A rise in identity theft is presenting employers with a major headache: They are being held liable for identity theft that occurs in the workplace. Employers unwittingly aid ID thieves by misusing or mishandling employees' personal information. Consequently, employers are now facing considerable legal repercussions as the victims of such crimes are looking for restitution. For example, a Minnesota employer was recently sued for faxing a list of employees' names and social security numbers to different managers within the company.
Employers, however, can protect their employees and minimize the risk of theft and liability by eliminating some of the more frequent mistakes employers make, including:
- Keeping files in accessible locations and often neglecting to secure file cabinets
- Leaving original documents or facsimiles in all-access copiers
- Placing social security numbers on assorted documents such as timecards, membership cards, paychecks, licenses or purchase receipts
- Using social security numbers as health plan policy reference numbers.
Given the likelihood of liability when employees' records are misused or mishandled, employers should take steps to protect personal employee information and, indeed, are required to do so under state and federal statutes. In Pennsylvania, for example, recent legislation established standards for the printing and transmitting of social security numbers. The legislation prohibits employers from:
- Publicly posting social security numbers
- Printing a social security number on any card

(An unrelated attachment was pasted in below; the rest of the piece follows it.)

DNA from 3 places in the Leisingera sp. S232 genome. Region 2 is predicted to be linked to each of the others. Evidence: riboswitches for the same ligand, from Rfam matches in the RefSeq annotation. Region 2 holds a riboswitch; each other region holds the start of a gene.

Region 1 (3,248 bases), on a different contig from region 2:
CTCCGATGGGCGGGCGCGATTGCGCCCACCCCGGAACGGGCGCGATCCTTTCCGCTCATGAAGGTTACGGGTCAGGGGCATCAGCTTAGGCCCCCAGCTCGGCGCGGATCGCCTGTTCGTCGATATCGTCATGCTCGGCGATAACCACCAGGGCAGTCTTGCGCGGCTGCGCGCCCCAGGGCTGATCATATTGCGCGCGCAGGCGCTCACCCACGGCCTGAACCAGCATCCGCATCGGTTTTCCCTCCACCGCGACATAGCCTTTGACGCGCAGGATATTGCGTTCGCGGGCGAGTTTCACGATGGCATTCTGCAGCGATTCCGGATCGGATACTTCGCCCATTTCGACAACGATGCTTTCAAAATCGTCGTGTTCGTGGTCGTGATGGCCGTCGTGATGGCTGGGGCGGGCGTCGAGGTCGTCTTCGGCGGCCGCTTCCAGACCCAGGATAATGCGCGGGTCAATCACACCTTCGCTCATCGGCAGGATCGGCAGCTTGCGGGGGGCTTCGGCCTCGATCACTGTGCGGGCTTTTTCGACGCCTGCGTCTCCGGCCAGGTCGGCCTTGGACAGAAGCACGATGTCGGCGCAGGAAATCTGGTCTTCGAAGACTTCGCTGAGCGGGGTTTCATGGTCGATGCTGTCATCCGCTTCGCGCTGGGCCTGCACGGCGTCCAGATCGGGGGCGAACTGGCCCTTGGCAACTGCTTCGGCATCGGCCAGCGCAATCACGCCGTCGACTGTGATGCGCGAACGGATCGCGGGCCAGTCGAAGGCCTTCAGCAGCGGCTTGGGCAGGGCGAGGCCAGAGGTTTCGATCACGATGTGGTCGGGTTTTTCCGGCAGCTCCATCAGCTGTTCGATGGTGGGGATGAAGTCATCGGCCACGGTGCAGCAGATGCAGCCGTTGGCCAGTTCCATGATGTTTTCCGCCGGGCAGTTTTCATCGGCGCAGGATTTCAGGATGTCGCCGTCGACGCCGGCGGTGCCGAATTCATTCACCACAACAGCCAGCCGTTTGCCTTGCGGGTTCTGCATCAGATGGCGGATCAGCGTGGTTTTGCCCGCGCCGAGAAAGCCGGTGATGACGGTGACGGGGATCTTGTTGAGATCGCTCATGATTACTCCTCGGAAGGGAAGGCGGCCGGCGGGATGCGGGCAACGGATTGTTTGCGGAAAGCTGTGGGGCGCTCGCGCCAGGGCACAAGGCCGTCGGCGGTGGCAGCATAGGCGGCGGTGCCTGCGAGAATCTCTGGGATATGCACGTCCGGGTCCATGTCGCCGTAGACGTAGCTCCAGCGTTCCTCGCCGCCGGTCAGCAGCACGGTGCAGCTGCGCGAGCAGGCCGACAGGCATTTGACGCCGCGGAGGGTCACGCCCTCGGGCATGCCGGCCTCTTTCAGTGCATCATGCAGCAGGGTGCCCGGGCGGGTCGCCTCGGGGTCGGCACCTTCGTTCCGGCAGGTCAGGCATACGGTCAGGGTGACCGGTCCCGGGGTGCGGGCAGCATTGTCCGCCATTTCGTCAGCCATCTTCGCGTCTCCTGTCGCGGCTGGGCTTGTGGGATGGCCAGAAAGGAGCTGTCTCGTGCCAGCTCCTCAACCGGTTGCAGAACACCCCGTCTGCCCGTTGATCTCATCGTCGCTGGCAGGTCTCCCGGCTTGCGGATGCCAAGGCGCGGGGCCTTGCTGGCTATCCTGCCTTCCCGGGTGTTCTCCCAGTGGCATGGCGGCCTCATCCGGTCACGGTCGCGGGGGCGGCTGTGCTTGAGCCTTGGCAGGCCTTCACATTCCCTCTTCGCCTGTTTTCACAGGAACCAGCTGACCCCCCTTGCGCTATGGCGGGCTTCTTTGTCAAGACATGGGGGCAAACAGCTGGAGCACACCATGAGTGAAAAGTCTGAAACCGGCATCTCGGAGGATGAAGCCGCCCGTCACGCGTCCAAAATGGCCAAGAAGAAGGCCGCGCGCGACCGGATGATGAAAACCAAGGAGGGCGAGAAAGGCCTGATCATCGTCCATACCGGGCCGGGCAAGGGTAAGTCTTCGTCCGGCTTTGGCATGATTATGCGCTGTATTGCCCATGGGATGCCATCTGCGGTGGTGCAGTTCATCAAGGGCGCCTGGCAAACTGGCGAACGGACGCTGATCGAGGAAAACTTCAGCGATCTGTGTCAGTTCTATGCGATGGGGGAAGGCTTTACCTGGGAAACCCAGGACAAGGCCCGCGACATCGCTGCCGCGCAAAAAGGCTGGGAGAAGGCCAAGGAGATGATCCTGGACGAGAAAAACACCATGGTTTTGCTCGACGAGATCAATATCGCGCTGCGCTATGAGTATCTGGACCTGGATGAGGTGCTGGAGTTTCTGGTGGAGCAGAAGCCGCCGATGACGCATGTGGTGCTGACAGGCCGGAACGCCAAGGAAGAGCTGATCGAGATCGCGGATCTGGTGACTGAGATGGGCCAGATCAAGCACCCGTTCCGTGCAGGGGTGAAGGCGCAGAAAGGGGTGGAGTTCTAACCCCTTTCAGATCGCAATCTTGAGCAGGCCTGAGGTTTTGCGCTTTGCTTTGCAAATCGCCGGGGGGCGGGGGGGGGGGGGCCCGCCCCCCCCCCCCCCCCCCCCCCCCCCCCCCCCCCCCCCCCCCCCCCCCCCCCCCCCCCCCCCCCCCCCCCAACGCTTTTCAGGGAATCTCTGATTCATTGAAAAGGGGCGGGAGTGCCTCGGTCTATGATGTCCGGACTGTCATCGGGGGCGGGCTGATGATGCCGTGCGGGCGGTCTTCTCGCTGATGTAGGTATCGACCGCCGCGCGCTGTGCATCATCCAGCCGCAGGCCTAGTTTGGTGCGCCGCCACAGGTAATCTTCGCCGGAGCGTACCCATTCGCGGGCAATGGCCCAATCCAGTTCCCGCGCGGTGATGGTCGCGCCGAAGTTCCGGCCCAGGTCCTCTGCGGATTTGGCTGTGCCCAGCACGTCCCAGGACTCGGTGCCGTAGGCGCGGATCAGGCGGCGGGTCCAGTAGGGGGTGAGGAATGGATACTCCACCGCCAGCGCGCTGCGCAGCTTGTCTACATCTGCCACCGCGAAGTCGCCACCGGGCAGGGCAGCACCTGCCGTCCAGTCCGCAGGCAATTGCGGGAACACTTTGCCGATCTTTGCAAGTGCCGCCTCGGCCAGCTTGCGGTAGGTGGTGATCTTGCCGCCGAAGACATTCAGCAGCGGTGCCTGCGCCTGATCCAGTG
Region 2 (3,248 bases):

- Transmitting a social security number over the internet without the use of encryption technology
- Requiring online users to access company websites with a social security number without password protection or other authentication technology
- Printing a social security number on any materials that are mailed to an individual, except where required by federal or state law, such as a W-2 form.
Employers should also be aware of a recent amendment to the Fair and Accurate Credit and Transactions Act (FACTA) that requires employers to take reasonable measures to dispose of an employee's credit report obtained during the hiring process. Under the statute, reasonable measures may include implementing policies and procedures that require the destruction of all documents and electronic files containing personal information.
The first line of defense against identity theft is your company's policies and procedures. Employers should periodically review their policies to ensure accordance with state and federal law. Employers may also want to consider seeking legal help to ensure compliance. The bottom line is we cannot dictate [legislate] ethical behavior in the workplace any more than we can in life. No company policy is a substitute for hiring honest employees by doing thorough background checks and personally speaking to previous employers. An ethical tone at the top must be set by management that employee theft or the misuse of sensitive, personal information will not be tolerated. The penalties for wrongdoing must fit the crime and be applied evenly. Finally, the confidentiality of employee and customer data must be safeguarded at all costs. Remember, it takes a long time to build a reputation of trust in business but not very long to break it down.
Blog posted by Steven Mintz, aka Ethics Sage, September 21, 2011